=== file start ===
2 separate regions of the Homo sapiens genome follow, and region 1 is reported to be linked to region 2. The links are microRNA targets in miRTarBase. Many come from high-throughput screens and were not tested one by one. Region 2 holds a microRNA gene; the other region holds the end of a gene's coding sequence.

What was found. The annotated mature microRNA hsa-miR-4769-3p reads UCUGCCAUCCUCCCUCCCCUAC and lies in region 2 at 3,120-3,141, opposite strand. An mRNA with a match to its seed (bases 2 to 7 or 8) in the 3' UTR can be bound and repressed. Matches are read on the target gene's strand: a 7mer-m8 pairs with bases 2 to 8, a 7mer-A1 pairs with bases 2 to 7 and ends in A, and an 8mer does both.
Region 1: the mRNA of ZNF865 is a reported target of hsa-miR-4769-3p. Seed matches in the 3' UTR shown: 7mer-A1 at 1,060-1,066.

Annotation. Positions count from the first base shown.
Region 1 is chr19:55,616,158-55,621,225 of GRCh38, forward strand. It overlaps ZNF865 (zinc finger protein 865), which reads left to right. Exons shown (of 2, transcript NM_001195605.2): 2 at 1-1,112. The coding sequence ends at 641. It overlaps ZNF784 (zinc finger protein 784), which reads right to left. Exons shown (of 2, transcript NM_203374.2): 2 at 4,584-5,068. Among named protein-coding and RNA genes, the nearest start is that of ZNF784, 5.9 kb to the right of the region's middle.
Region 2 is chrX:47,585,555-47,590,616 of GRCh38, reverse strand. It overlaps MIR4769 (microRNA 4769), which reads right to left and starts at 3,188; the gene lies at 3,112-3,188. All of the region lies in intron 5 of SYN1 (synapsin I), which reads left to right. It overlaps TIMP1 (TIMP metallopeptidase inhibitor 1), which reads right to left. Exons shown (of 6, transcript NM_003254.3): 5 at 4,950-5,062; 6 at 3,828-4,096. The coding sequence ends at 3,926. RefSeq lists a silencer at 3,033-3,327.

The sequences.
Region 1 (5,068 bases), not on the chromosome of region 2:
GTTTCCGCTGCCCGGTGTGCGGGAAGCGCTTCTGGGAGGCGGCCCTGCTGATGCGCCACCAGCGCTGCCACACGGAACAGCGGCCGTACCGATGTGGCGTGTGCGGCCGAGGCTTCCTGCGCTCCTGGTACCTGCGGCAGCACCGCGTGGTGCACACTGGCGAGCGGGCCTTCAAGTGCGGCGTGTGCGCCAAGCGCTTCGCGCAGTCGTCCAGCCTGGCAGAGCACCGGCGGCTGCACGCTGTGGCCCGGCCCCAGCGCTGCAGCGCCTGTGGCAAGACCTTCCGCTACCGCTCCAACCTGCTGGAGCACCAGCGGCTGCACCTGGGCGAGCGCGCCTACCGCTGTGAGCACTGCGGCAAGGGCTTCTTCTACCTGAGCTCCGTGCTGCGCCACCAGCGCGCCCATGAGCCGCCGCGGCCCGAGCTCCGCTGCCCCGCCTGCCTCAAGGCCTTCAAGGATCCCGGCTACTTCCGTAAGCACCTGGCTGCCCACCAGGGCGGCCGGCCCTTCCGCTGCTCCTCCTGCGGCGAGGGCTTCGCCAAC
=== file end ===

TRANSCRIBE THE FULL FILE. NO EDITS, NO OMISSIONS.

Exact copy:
2 separate regions of the Homo sapiens genome follow, and region 1 is reported to be linked to region 2. The links are microRNA targets in miRTarBase. Many come from high-throughput screens and were not tested one by one. Region 2 holds a microRNA gene; the other region holds the end of a gene's coding sequence.

What was found. The annotated mature microRNA hsa-miR-4769-3p reads UCUGCCAUCCUCCCUCCCCUAC and lies in region 2 at 3,120-3,141, opposite strand. An mRNA with a match to its seed (bases 2 to 7 or 8) in the 3' UTR can be bound and repressed. Matches are read on the target gene's strand: a 7mer-m8 pairs with bases 2 to 8, a 7mer-A1 pairs with bases 2 to 7 and ends in A, and an 8mer does both.
Region 1: the mRNA of ZNF865 is a reported target of hsa-miR-4769-3p. Seed matches in the 3' UTR shown: 7mer-A1 at 1,060-1,066.

Annotation. Positions count from the first base shown.
Region 1 is chr19:55,616,158-55,621,225 of GRCh38, forward strand. It overlaps ZNF865 (zinc finger protein 865), which reads left to right. Exons shown (of 2, transcript NM_001195605.2): 2 at 1-1,112. The coding sequence ends at 641. It overlaps ZNF784 (zinc finger protein 784), which reads right to left. Exons shown (of 2, transcript NM_203374.2): 2 at 4,584-5,068. Among named protein-coding and RNA genes, the nearest start is that of ZNF784, 5.9 kb to the right of the region's middle.
Region 2 is chrX:47,585,555-47,590,616 of GRCh38, reverse strand. It overlaps MIR4769 (microRNA 4769), which reads right to left and starts at 3,188; the gene lies at 3,112-3,188. All of the region lies in intron 5 of SYN1 (synapsin I), which reads left to right. It overlaps TIMP1 (TIMP metallopeptidase inhibitor 1), which reads right to left. Exons shown (of 6, transcript NM_003254.3): 5 at 4,950-5,062; 6 at 3,828-4,096. The coding sequence ends at 3,926. RefSeq lists a silencer at 3,033-3,327.

The sequences.
Region 1 (5,068 bases), not on the chromosome of region 2:
GTTTCCGCTGCCCGGTGTGCGGGAAGCGCTTCTGGGAGGCGGCCCTGCTGATGCGCCACCAGCGCTGCCACACGGAACAGCGGCCGTACCGATGTGGCGTGTGCGGCCGAGGCTTCCTGCGCTCCTGGTACCTGCGGCAGCACCGCGTGGTGCACACTGGCGAGCGGGCCTTCAAGTGCGGCGTGTGCGCCAAGCGCTTCGCGCAGTCGTCCAGCCTGGCAGAGCACCGGCGGCTGCACGCTGTGGCCCGGCCCCAGCGCTGCAGCGCCTGTGGCAAGACCTTCCGCTACCGCTCCAACCTGCTGGAGCACCAGCGGCTGCACCTGGGCGAGCGCGCCTACCGCTGTGAGCACTGCGGCAAGGGCTTCTTCTACCTGAGCTCCGTGCTGCGCCACCAGCGCGCCCATGAGCCGCCGCGGCCCGAGCTCCGCTGCCCCGCCTGCCTCAAGGCCTTCAAGGATCCCGGCTACTTCCGTAAGCACCTGGCTGCCCACCAGGGCGGCCGGCCCTTCCGCTGCTCCTCCTGCGGCGAGGGCTTCGCCAAC